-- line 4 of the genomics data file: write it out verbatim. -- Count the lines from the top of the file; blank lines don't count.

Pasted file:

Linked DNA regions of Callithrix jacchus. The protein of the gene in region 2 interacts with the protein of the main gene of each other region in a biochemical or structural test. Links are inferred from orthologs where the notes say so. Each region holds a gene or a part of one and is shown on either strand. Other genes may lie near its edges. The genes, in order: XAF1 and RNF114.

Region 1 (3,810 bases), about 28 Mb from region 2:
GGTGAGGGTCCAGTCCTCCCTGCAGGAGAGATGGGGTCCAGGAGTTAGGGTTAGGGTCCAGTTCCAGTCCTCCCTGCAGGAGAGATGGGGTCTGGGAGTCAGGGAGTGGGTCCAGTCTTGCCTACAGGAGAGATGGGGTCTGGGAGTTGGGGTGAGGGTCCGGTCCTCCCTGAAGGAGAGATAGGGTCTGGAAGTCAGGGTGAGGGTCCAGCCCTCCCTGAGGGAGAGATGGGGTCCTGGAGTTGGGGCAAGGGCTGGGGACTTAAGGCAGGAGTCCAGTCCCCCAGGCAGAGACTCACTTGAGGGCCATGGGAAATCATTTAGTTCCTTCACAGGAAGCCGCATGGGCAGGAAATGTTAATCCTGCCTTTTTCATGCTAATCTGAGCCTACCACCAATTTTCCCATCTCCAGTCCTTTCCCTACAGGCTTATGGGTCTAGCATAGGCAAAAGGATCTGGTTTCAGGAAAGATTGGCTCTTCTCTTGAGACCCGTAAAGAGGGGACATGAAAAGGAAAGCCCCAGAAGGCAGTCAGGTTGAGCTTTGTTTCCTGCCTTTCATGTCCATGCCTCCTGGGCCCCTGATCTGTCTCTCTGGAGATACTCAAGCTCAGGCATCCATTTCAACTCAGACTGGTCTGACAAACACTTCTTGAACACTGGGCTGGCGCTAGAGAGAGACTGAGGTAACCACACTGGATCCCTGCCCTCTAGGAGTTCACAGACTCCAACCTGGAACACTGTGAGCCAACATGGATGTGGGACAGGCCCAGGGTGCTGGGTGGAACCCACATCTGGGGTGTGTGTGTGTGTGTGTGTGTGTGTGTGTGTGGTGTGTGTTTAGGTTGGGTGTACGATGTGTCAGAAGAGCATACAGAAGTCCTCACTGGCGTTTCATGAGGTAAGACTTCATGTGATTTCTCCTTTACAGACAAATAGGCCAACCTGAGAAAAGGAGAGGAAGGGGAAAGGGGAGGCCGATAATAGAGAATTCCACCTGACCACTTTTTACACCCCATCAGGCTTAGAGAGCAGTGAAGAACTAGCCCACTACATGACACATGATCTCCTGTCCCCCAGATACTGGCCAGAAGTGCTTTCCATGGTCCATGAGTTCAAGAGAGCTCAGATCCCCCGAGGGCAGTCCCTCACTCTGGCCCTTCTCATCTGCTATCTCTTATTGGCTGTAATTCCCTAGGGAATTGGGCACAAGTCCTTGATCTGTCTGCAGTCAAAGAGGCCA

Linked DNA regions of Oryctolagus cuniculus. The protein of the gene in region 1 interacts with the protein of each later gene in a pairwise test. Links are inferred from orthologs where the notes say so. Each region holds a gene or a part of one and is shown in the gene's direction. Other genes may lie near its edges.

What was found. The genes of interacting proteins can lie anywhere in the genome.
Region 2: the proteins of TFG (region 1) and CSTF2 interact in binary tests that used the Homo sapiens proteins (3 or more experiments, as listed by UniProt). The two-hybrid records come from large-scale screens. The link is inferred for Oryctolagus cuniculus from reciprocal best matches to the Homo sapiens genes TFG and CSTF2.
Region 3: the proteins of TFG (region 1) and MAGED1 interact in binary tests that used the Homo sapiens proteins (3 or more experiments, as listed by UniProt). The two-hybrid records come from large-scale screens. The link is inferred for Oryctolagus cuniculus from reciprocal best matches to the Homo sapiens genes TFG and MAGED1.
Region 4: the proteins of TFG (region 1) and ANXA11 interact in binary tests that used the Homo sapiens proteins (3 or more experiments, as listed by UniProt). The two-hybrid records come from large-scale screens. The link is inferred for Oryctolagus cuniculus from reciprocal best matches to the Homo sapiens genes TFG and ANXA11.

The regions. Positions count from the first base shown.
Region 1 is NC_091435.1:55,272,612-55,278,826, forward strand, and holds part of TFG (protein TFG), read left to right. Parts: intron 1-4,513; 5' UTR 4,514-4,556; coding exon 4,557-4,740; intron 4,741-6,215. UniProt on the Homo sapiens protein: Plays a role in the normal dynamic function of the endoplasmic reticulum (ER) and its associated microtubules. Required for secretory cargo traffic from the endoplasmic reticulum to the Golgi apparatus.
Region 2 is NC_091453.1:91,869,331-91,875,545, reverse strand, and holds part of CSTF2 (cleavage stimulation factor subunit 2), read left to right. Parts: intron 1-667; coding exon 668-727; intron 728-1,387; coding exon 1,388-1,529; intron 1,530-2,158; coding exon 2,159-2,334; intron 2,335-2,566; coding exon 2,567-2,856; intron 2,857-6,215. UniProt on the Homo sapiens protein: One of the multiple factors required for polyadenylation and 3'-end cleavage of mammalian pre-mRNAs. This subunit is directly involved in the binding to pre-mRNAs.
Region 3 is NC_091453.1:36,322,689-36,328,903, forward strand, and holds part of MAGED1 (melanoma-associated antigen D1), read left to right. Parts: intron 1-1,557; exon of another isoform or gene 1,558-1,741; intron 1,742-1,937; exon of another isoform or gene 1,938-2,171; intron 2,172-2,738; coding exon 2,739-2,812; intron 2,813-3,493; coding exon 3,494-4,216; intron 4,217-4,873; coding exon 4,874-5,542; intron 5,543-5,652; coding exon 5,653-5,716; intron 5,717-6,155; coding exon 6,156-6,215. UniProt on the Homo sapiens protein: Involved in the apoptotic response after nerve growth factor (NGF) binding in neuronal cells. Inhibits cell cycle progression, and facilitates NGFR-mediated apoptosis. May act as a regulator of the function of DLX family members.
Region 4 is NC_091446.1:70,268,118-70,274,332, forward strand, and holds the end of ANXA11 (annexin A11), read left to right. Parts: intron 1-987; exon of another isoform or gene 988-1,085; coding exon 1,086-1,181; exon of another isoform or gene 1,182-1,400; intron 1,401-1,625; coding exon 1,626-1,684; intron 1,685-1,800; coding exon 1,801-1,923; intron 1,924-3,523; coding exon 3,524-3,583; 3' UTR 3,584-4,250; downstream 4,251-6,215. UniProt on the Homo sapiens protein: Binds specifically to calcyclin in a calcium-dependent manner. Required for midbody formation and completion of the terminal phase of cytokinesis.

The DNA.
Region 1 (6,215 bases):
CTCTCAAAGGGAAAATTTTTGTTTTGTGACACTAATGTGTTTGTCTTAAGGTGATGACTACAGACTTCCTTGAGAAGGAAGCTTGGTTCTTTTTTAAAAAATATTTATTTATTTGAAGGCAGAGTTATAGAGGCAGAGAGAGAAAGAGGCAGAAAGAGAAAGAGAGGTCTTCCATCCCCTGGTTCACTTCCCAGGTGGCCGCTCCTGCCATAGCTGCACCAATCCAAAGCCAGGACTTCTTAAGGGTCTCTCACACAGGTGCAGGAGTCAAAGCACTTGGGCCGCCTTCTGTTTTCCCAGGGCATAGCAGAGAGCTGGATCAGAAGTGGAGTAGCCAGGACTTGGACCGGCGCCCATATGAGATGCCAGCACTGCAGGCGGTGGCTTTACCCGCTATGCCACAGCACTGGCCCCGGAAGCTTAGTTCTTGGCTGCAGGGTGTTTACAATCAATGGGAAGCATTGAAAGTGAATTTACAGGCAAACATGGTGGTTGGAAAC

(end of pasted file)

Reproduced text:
Linked DNA regions of Oryctolagus cuniculus. The protein of the gene in region 1 interacts with the protein of each later gene in a pairwise test. Links are inferred from orthologs where the notes say so. Each region holds a gene or a part of one and is shown in the gene's direction. Other genes may lie near its edges.